So, who is Scott J. Bloch? I'm glad you asked:
Besides being the Justice contact for the Office of Faith [SIC] Based
Pork Initiatives, he's obviously a "loyal Bushie." Bloch has all the earmarks of the species:
Scott J. Bloch hires cronies:
U.S. Special Counsel Scott Bloch, who is responsible for enforcing civil service rules, hired his son’s former Catholic boarding school headmaster as an expert consultant, in apparent violation of civil service rules, according to documents released today by Public Employees for Environmental Responsibility (PEER). In addition, Bloch gave the ex-headmaster a one-year appointment under which he would be entitled to receive as much as $111,966.40 but the only work produced was a four-page memo.
On March 16, 2004, Bloch hired Alan Hicks, a former headmaster of St. Gregory’s Academy, a Catholic boarding school, who left in the wake of allegations concerning priests sexually preying on young student ["sleeping sickness"], to serve as a consultant for a one-year period. Hicks was paid at an hourly rate of $53.83 for work not to exceed 2080 hours but Bloch has refused to divulge the total amount Hicks received.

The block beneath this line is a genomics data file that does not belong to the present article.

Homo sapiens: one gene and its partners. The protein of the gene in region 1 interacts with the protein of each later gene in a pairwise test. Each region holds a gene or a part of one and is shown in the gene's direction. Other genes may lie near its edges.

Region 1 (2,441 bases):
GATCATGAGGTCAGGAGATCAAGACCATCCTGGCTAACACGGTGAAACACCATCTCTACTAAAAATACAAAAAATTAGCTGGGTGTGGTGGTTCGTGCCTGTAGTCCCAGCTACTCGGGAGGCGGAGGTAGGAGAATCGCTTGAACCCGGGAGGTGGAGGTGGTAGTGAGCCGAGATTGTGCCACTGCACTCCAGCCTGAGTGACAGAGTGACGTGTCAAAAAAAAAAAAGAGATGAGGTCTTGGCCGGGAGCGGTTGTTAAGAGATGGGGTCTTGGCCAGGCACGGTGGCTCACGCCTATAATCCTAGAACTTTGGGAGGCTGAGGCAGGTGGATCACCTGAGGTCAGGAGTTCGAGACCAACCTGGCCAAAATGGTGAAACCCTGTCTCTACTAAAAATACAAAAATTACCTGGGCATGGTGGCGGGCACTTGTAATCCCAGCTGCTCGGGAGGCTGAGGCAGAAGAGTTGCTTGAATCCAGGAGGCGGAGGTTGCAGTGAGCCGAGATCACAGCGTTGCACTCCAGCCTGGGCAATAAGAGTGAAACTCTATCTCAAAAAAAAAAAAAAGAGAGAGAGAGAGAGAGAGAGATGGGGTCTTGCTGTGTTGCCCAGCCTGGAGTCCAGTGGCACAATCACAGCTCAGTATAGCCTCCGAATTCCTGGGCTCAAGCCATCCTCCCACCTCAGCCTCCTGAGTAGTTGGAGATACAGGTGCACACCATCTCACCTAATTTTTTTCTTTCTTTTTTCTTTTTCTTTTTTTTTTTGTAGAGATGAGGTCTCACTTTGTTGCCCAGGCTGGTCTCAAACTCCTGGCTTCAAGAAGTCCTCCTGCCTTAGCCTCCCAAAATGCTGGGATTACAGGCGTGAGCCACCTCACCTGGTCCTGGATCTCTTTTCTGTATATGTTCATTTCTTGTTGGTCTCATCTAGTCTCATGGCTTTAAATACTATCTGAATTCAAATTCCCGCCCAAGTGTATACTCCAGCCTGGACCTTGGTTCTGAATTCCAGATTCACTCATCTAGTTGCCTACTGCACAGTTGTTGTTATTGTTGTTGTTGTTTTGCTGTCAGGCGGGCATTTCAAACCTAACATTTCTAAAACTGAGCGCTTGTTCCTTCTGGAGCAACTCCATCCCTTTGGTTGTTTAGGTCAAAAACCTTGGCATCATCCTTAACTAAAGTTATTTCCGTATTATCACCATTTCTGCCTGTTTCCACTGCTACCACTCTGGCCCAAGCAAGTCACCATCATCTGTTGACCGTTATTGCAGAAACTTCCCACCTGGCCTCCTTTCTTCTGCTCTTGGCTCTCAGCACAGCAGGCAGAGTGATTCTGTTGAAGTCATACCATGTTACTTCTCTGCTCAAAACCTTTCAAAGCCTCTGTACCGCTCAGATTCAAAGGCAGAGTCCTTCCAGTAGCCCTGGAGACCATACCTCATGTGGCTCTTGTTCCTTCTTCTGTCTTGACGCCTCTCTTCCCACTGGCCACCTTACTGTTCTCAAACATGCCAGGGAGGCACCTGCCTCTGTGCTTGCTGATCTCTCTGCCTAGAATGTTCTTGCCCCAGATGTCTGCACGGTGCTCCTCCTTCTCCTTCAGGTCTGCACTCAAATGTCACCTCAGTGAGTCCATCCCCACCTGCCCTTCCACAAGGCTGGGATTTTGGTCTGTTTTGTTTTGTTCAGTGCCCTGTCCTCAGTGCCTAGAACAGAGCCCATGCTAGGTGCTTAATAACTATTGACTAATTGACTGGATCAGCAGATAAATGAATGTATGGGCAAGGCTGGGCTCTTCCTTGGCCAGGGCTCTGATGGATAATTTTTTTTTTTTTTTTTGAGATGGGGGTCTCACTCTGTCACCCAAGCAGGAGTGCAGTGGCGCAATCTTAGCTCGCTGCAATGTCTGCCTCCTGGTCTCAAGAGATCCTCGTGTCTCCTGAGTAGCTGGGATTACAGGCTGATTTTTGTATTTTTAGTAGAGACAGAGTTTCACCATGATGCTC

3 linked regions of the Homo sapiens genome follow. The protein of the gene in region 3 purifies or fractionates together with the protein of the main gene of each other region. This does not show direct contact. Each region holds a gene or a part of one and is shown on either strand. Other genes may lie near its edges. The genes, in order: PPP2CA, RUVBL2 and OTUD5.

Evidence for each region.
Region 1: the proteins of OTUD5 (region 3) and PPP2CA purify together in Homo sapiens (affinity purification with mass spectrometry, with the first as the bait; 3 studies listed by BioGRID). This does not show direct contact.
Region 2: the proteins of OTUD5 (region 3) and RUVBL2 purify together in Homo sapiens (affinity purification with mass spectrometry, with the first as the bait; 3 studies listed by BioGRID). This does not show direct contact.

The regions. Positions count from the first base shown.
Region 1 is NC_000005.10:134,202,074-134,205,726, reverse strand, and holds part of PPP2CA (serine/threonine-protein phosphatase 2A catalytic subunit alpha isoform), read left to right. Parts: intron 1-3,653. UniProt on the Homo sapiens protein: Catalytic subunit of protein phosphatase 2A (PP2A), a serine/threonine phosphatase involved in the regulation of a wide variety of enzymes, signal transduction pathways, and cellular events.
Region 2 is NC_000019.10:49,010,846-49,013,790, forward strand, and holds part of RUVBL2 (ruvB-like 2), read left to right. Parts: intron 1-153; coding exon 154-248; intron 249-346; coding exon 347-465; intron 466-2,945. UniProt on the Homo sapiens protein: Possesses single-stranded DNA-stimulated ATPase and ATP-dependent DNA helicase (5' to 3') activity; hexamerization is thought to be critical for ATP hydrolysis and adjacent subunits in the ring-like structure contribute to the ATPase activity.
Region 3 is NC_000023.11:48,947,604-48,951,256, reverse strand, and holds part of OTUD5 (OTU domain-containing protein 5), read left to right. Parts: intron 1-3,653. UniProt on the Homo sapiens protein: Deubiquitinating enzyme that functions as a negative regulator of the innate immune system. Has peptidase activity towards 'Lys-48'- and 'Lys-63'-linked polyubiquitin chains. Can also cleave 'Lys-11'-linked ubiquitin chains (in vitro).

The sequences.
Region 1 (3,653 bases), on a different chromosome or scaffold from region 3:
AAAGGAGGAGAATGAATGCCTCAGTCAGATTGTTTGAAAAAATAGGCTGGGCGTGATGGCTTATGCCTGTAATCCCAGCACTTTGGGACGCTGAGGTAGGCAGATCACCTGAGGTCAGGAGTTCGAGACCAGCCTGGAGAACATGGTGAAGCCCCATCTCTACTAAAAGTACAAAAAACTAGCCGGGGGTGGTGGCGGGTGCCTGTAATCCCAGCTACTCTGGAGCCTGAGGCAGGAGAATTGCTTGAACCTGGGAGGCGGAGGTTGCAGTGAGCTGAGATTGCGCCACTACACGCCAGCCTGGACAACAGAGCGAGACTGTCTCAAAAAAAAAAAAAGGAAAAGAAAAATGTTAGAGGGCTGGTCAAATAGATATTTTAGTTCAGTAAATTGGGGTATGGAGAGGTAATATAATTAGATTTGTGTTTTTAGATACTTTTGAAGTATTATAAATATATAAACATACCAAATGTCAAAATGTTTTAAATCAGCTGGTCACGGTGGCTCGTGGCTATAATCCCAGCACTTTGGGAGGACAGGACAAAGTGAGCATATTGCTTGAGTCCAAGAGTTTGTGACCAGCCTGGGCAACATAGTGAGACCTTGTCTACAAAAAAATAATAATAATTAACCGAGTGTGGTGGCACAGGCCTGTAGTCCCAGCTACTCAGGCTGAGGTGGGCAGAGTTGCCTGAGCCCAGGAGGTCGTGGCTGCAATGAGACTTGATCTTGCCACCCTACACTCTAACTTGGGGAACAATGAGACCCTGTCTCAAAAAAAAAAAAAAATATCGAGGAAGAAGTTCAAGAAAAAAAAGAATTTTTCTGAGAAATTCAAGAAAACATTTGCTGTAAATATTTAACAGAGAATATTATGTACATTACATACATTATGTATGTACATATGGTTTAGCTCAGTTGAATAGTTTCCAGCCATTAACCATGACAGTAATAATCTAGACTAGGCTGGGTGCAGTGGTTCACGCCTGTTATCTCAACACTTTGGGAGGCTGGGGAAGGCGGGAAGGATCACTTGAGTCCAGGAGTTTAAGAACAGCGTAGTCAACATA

Scott J. Bloch hires unqualified Christianists instead of professionals:
[JEFF RUCH of PEER] We think that Scott Bloch is politicizing the office, so what he's doing is pushing out the veteran civil servants and replacing them with selected loyalists who all appear to be movement conservatives. So, for example, he's hired three brand new graduates from the ultra-conservative Ave Maria Law School to act as investigators and attorneys rather than, as traditionally was done, have a competitive examination so that attorneys from around the country could compete for these positions. He's not made a single hire on a competitive basis.